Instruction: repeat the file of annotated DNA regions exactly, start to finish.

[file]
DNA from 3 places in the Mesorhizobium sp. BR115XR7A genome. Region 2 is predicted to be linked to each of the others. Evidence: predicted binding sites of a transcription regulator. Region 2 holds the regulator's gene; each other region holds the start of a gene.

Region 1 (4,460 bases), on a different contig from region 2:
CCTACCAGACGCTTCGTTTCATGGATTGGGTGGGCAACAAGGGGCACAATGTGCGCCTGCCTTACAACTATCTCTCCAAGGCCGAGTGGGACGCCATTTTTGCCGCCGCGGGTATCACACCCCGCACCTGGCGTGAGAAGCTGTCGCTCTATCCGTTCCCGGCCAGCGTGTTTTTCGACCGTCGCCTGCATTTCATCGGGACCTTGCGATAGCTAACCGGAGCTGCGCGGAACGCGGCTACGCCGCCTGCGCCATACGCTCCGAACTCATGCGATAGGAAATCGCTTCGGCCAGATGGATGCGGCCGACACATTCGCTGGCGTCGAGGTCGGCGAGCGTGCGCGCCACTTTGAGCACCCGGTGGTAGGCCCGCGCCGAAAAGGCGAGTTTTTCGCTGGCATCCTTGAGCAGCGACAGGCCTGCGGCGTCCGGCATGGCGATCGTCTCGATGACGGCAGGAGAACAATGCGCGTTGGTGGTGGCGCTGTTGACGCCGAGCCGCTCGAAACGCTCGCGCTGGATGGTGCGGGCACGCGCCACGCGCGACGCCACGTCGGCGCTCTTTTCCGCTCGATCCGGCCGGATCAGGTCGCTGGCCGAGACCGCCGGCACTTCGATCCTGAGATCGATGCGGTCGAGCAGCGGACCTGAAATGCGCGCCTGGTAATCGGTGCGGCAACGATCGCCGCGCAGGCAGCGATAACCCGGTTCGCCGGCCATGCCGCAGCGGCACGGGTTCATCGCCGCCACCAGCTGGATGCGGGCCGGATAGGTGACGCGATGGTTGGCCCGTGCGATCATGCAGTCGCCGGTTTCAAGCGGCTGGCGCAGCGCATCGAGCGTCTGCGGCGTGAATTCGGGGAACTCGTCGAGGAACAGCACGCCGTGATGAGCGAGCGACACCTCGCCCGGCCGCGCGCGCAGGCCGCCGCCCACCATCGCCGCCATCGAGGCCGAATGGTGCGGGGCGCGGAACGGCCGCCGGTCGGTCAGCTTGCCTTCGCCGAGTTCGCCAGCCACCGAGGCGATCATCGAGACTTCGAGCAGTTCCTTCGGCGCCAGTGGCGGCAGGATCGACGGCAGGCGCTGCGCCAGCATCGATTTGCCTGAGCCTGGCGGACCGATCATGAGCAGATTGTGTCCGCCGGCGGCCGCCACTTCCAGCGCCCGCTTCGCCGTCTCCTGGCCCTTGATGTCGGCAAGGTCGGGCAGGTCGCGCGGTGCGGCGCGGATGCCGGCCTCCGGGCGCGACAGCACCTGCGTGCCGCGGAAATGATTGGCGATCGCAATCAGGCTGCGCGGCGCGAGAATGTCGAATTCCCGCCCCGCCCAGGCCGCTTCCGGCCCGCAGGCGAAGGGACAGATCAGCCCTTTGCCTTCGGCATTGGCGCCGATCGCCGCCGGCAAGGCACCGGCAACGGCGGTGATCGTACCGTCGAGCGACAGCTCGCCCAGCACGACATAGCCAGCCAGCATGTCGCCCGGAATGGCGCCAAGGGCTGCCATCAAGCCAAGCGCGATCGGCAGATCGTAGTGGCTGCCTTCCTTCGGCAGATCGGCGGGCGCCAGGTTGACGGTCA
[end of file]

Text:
DNA from 3 places in the Mesorhizobium sp. BR115XR7A genome. Region 2 is predicted to be linked to each of the others. Evidence: predicted binding sites of a transcription regulator. Region 2 holds the regulator's gene; each other region holds the start of a gene.

Region 1 (4,460 bases), on a different contig from region 2:
CCTACCAGACGCTTCGTTTCATGGATTGGGTGGGCAACAAGGGGCACAATGTGCGCCTGCCTTACAACTATCTCTCCAAGGCCGAGTGGGACGCCATTTTTGCCGCCGCGGGTATCACACCCCGCACCTGGCGTGAGAAGCTGTCGCTCTATCCGTTCCCGGCCAGCGTGTTTTTCGACCGTCGCCTGCATTTCATCGGGACCTTGCGATAGCTAACCGGAGCTGCGCGGAACGCGGCTACGCCGCCTGCGCCATACGCTCCGAACTCATGCGATAGGAAATCGCTTCGGCCAGATGGATGCGGCCGACACATTCGCTGGCGTCGAGGTCGGCGAGCGTGCGCGCCACTTTGAGCACCCGGTGGTAGGCCCGCGCCGAAAAGGCGAGTTTTTCGCTGGCATCCTTGAGCAGCGACAGGCCTGCGGCGTCCGGCATGGCGATCGTCTCGATGACGGCAGGAGAACAATGCGCGTTGGTGGTGGCGCTGTTGACGCCGAGCCGCTCGAAACGCTCGCGCTGGATGGTGCGGGCACGCGCCACGCGCGACGCCACGTCGGCGCTCTTTTCCGCTCGATCCGGCCGGATCAGGTCGCTGGCCGAGACCGCCGGCACTTCGATCCTGAGATCGATGCGGTCGAGCAGCGGACCTGAAATGCGCGCCTGGTAATCGGTGCGGCAACGATCGCCGCGCAGGCAGCGATAACCCGGTTCGCCGGCCATGCCGCAGCGGCACGGGTTCATCGCCGCCACCAGCTGGATGCGGGCCGGATAGGTGACGCGATGGTTGGCCCGTGCGATCATGCAGTCGCCGGTTTCAAGCGGCTGGCGCAGCGCATCGAGCGTCTGCGGCGTGAATTCGGGGAACTCGTCGAGGAACAGCACGCCGTGATGAGCGAGCGACACCTCGCCCGGCCGCGCGCGCAGGCCGCCGCCCACCATCGCCGCCATCGAGGCCGAATGGTGCGGGGCGCGGAACGGCCGCCGGTCGGTCAGCTTGCCTTCGCCGAGTTCGCCAGCCACCGAGGCGATCATCGAGACTTCGAGCAGTTCCTTCGGCGCCAGTGGCGGCAGGATCGACGGCAGGCGCTGCGCCAGCATCGATTTGCCTGAGCCTGGCGGACCGATCATGAGCAGATTGTGTCCGCCGGCGGCCGCCACTTCCAGCGCCCGCTTCGCCGTCTCCTGGCCCTTGATGTCGGCAAGGTCGGGCAGGTCGCGCGGTGCGGCGCGGATGCCGGCCTCCGGGCGCGACAGCACCTGCGTGCCGCGGAAATGATTGGCGATCGCAATCAGGCTGCGCGGCGCGAGAATGTCGAATTCCCGCCCCGCCCAGGCCGCTTCCGGCCCGCAGGCGAAGGGACAGATCAGCCCTTTGCCTTCGGCATTGGCGCCGATCGCCGCCGGCAAGGCACCGGCAACGGCGGTGATCGTACCGTCGAGCGACAGCTCGCCCAGCACGACATAGCCAGCCAGCATGTCGCCCGGAATGGCGCCAAGGGCTGCCATCAAGCCAAGCGCGATCGGCAGATCGTAGTGGCTGCCTTCCTTCGGCAGATCGGCGGGCGCCAGGTTGACGGTCA